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Why is McDonald’s suing Florence, Italy?

The mayor of Florence, center-left Dario Nardella, says the city was within its rights to reject the proposal in the name of historic preservation.

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    The Piazza del Duomo cathedral complex, including the bell tower and a Baptistery, are part of a UNESCO World Heritage Site, seen here July 16, 2012.
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McDonald’s is filing a lawsuit against the city of Florence after the historic Italian city rejected an application for a restaurant in its historic Piazza del Duomo, home to Brunelleschi's Santa Maria del Fiore Cathedral and one of the most visited destinations in Italy. 

Claiming discrimination, the fast food mega-chain is suing the city for 18 million euros (about $10 million) – the revenue the company estimates will be lost over the next 18 years. Meanwhile, the mayor of Florence, the center-left Dario Nardella, is maintaining his position that the city was within its rights to reject the proposal in the name of historic preservation.

"McDonald's has the right to submit an application, because this is permitted under the law, but we also have the right to say no," Mayor Nardella told the city council. Another council in charge of maintaining the city’s ancient center also rejected the proposal a month later.

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Italy’s first McDonald’s opened near Rome’s famous Spanish Steps in 1986 and since then dozens have sprung up along the peninsula.

But recently, the American restaurant chain has experienced more pushback from the Mediterranean nation. Earlier this year, cardinals fought efforts to open a restaurant in Rome near the Vatican’s Saint Peter’s Square. A McDonald’s in the area would be "by no means respectful of the architectural tradition of one of the most characteristic squares which look onto the colonnade of Saint Peter’s," said Cardinal Elio Sgreccia in a statement

The fast food chain has faced many challenges integrating its brand into historic and sacred corners of the world. In China, there was outrage when the chain opened outside a historic villa in the city of Hangzhou that once housed prominent leaders. Similarly, Paris pushed back when a trade deal threatened to bring McDonald's to the Rue Montorgueil, which for more than 800 years was a covered food market that carries a significant culinary legacy.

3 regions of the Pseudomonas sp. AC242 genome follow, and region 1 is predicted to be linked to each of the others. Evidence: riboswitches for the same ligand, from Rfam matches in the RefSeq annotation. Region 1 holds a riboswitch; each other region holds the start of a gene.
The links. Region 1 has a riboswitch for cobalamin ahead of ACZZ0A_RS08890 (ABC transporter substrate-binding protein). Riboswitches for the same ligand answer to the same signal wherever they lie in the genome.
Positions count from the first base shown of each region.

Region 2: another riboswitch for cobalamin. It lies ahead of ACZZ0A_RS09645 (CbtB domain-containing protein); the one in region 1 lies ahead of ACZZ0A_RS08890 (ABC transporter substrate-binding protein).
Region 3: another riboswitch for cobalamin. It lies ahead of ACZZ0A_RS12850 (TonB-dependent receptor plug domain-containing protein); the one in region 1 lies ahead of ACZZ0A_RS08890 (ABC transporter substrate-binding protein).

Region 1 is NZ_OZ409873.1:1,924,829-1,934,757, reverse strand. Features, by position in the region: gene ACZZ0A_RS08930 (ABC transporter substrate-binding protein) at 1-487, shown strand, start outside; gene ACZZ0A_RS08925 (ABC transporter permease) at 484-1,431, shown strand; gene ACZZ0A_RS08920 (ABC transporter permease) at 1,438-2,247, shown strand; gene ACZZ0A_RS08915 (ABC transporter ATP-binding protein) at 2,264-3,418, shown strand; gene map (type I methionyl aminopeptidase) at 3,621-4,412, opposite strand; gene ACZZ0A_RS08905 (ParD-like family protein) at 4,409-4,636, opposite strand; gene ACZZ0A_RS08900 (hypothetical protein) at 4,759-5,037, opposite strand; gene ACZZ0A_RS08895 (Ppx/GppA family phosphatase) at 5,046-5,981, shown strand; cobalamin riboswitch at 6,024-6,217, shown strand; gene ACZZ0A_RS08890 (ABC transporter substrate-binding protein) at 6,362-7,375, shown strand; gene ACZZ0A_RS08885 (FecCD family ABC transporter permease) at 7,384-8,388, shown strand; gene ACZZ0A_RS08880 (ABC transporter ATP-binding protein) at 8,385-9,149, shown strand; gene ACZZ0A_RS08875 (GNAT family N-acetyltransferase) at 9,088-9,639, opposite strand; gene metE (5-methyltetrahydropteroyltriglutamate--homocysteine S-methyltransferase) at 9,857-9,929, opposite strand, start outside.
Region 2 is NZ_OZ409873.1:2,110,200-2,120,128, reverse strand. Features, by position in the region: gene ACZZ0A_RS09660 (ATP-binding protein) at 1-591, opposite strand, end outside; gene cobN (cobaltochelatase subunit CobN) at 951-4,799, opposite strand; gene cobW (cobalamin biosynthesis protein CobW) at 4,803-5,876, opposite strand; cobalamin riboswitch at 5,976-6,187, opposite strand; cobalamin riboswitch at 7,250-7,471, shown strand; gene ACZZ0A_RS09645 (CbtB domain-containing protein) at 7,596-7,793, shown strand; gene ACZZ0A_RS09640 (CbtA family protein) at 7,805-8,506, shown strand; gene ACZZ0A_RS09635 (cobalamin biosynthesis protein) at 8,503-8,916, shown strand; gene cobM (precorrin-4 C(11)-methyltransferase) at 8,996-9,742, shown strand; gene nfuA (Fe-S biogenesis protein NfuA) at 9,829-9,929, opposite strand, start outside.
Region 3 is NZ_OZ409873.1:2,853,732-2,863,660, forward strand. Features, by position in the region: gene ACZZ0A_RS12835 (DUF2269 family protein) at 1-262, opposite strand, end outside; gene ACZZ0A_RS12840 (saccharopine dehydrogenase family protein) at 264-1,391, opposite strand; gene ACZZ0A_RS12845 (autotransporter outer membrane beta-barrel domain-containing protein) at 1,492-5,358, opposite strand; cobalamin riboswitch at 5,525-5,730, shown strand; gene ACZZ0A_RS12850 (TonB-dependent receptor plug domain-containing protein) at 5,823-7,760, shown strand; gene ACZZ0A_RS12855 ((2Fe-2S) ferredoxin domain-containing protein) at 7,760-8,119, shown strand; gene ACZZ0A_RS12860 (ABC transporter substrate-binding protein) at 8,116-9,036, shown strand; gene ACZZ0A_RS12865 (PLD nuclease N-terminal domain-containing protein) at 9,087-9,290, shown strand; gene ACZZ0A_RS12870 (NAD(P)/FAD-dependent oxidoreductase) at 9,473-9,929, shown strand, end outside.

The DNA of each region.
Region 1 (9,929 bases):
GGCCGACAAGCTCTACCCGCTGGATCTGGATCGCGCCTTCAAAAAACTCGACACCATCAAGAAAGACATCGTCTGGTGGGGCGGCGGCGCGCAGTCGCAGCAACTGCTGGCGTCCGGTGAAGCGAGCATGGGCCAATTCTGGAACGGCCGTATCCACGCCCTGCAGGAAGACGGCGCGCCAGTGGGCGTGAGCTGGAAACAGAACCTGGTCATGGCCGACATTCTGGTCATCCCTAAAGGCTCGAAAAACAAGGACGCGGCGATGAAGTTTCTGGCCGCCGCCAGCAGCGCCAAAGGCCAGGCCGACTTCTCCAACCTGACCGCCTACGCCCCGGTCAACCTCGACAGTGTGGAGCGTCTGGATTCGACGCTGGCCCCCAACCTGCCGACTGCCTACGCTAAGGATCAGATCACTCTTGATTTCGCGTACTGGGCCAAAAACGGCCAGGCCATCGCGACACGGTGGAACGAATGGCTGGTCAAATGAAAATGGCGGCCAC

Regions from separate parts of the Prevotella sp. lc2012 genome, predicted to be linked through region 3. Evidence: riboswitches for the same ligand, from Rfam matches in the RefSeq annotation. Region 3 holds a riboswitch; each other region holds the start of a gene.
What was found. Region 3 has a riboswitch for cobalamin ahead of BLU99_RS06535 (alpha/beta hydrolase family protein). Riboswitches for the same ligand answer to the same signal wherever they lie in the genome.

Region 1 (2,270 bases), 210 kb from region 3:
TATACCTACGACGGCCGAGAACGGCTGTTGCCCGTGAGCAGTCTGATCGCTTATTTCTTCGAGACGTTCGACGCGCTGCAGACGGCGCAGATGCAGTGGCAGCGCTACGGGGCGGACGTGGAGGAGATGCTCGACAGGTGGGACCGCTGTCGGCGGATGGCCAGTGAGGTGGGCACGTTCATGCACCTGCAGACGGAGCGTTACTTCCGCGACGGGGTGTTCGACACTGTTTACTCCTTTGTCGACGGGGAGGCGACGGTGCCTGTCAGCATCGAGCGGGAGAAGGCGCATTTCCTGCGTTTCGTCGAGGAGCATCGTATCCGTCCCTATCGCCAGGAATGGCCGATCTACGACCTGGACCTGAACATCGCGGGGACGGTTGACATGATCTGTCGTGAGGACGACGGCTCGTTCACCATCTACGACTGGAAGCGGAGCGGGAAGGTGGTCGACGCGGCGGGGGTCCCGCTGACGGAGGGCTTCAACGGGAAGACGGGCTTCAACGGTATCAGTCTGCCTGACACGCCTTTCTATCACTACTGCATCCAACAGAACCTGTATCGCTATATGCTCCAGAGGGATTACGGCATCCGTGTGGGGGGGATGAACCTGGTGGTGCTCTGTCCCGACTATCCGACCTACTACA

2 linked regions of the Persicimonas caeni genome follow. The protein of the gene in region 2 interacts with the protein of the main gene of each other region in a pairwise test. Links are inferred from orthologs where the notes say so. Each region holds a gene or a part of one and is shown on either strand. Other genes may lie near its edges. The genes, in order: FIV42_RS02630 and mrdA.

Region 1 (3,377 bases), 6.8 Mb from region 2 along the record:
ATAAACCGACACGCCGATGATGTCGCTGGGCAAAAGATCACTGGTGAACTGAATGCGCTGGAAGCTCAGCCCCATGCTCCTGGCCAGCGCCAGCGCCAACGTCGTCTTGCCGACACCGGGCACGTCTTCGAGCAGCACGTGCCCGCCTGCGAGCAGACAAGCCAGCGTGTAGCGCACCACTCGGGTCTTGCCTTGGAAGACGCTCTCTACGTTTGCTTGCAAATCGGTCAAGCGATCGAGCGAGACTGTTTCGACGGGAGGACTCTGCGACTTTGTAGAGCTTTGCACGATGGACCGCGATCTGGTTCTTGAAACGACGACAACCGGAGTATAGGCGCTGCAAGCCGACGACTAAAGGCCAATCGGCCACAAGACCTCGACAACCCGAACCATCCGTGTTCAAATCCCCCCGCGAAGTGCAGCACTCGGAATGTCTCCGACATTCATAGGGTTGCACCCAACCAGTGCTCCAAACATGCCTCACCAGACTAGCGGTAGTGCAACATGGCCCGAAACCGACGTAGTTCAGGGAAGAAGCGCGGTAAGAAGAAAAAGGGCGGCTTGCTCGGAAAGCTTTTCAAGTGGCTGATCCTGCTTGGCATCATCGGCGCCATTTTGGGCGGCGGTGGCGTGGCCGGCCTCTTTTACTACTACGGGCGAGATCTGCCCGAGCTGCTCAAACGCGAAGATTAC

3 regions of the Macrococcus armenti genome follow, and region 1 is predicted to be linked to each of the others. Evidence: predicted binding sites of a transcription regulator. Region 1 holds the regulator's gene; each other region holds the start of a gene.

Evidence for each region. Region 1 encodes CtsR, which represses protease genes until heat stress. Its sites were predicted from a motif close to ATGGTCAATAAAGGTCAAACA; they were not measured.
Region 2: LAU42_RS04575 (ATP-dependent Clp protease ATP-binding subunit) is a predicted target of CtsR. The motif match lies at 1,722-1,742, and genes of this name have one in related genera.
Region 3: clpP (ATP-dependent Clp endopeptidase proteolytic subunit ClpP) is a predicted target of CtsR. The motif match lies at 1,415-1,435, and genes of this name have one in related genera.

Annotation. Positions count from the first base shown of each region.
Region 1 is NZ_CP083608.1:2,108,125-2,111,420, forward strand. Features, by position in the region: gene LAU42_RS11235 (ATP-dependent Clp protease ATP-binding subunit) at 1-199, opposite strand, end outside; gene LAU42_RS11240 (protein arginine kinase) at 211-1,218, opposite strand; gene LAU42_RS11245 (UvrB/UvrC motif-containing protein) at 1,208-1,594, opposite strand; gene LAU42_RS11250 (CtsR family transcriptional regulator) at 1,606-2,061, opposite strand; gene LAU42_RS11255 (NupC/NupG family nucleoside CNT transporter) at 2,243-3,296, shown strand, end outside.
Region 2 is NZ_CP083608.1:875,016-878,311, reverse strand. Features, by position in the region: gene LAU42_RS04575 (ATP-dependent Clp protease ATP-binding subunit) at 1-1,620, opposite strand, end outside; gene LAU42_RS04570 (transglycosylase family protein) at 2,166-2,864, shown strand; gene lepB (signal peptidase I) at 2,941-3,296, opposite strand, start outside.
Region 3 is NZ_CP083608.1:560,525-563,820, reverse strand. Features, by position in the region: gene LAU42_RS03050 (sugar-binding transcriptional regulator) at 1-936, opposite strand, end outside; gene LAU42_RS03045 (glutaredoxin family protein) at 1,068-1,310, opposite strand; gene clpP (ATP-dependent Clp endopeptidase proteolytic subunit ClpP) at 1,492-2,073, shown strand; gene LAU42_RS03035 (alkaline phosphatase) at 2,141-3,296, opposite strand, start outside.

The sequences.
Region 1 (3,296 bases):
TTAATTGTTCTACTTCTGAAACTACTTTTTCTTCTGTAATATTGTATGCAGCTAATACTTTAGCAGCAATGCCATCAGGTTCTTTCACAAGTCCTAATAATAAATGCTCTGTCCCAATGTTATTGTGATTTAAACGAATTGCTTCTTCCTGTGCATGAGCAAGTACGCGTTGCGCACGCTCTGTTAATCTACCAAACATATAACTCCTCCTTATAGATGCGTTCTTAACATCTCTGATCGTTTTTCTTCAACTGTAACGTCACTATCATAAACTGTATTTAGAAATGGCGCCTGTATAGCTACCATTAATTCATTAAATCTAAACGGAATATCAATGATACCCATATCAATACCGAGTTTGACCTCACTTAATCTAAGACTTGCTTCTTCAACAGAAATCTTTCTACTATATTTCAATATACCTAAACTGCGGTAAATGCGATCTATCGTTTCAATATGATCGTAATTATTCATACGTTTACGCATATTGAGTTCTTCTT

However, the disputes often do not end in a hard "No," but with a compromise worked out between the company and city regarding menu items, cleanliness, litter control, and architectural continuity.

Afraid of an onslaught of fast food chains catering to the city’s increasing number of backpacking travelers, Florence introduce a rule that restaurants along the historic Piazza del Duomo must use “typical products” – traditional Tuscan ingredients – in order to keep a certain level of authenticity in the city’s central square.

In the lawsuit, McDonald’s argues that it fit its business model to these requirements, including plans "to introduce typical local products in our offer, as requested from the local commerce regulation." 

When its application was still rejected, the company sued in Italy's administrative court, which moderates government disputes. 

"We completely agree that the cultural and artistic heritage and the Italian historical town centers have to be protected and guaranteed, as well as the traditions and the historical small shops, but we cannot accept discriminatory regulations that damage the freedom of private initiative without being advantageous to anyone," McDonald's told the BBC.

Meanwhile, Florence has held its stance that it has the right to decline such applications and that doing so was not done as an act of discrimination.

"We don't have any prejudice" against McDonald's, Nardella told the city council.

The mayor added that the chain has other locations elsewhere in the city, including locations near the Santa Maria Novella transportation hub and another near the Galleria dell' Accademia, where tourists flock to see Michelangelo’s famous David statue.

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